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Performance, Brainstorming & Tuning Talk about modifications, or anything else associated with performance enhancements. Have a new idea for performance/reliability? Post it here. No idea is stupid! (please use Detailing and Appearance for cosmetic ideas)

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Old 09-25-2004, 08:27 PM   #31
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Quote:
Originally Posted by willwren
I'll have to agree with Jason here.

Let that sink in.

Ok, I'll lean towards BonneMeMn on this one. I do alot of metal work as part of my job. Including bead-blasting with various types of media. Including glass and metal....MEDIA. Shot-peened rods are really nothing more than a more aggressive bead-blasting treatment. Same velocity probably, as a traditional blast cabinet, but harder media, right?

Taking a ridge off of steel isn't going to happen in a process like this. Peening or blasting is a SURFACE FINISH process, not an abrasive removal process. I would fully expect casting marks to remain in some form after peening. Possibly very prominently.
Hey, we're both Jason

Shot peening a rod uses either glass or metal beads, not sure of the pressure though. Everywhere I'm reading says words like "smoothed" or "dimple" so I can't imagine this somehow leaving the ridge running up the side looking almost sharp on its edge. I'm not expecting it to be smooth enough to shave on, but if it puts tiny dimples in the metal I can't imagine it skips over the ridge.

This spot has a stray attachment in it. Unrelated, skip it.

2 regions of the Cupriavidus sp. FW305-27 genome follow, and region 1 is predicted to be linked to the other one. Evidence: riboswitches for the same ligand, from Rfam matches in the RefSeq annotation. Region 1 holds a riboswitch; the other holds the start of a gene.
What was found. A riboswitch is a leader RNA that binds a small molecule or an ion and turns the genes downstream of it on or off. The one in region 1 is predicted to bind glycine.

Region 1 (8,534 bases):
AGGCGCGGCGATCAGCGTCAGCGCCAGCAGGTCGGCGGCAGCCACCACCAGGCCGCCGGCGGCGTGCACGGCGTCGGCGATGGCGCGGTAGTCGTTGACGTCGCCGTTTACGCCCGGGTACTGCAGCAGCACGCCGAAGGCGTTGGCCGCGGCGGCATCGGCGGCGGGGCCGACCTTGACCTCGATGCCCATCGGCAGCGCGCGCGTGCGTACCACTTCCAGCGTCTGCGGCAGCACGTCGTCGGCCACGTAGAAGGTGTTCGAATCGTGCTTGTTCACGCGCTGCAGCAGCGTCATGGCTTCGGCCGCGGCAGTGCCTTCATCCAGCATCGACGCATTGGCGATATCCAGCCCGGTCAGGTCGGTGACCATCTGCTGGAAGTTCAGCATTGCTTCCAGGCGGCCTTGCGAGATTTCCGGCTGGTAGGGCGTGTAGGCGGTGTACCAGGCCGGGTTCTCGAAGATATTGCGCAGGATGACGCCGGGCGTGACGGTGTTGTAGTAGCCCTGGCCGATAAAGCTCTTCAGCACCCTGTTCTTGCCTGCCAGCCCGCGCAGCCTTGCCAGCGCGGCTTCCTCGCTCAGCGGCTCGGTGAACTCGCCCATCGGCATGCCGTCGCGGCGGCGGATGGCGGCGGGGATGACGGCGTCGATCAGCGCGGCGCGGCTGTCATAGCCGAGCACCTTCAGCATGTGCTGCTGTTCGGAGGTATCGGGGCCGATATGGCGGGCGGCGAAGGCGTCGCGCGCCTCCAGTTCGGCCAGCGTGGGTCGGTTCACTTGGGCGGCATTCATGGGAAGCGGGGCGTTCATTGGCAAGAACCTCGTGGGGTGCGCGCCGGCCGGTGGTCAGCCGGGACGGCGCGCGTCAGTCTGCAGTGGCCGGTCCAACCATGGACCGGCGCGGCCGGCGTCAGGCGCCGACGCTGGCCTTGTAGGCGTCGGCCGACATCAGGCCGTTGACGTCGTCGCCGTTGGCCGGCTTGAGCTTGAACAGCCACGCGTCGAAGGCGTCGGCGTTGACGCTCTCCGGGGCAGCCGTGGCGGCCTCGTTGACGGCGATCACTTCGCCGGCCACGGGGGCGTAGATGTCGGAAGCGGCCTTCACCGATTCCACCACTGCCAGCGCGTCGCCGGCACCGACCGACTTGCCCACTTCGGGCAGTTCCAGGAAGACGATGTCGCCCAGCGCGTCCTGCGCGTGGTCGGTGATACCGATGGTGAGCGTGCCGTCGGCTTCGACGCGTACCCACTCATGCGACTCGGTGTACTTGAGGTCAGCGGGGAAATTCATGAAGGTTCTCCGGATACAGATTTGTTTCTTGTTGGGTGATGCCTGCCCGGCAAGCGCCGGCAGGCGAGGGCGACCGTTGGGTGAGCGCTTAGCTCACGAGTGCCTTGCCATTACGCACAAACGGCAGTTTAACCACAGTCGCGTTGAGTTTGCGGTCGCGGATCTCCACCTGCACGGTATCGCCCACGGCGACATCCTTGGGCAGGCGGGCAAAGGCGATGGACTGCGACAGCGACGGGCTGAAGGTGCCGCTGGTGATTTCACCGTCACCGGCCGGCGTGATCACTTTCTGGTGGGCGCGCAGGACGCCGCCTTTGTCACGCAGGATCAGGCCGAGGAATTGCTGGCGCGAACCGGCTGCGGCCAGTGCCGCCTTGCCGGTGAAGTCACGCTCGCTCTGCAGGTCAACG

Like I said though, someone with experience would know better. I wanted to call a local machine shop but nobody is open
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Old 09-25-2004, 08:35 PM   #32
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From my experience, even the toughest media would have a hard time removing that ridge. It needs to be abraded down first. The simple description that the peening changes the surface color gray is indication that it'* not an abrasive process in the traditional sense. It'* a surface-altering process on a microscopic level. It'* not designed to remove features.
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Old 09-25-2004, 08:42 PM   #33
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Yeah I reall dunno..I've had a heck of a time finding pictures of shot-peened rods with little to nothing else done. This is ALL I could find *phew*





I'm not expecting the ridge to disapear completely but maybe smooth out some?
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Old 09-25-2004, 08:46 PM   #34
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Oh wait, this one was next to "Crack test & Shot peen rods"



I dunno, they all look a little different haha. meh, no idea. Where'* a machinist when you need one
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Old 09-25-2004, 08:50 PM   #35
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You're talking with a machinist. The difference you see in all those rods is the media used to peen them. The more 'matte' less-reflective surfaces were created using media of varying grit and shape. The shinier finishes, if peened or blasted, were created with media uniform in size, and probably spherical.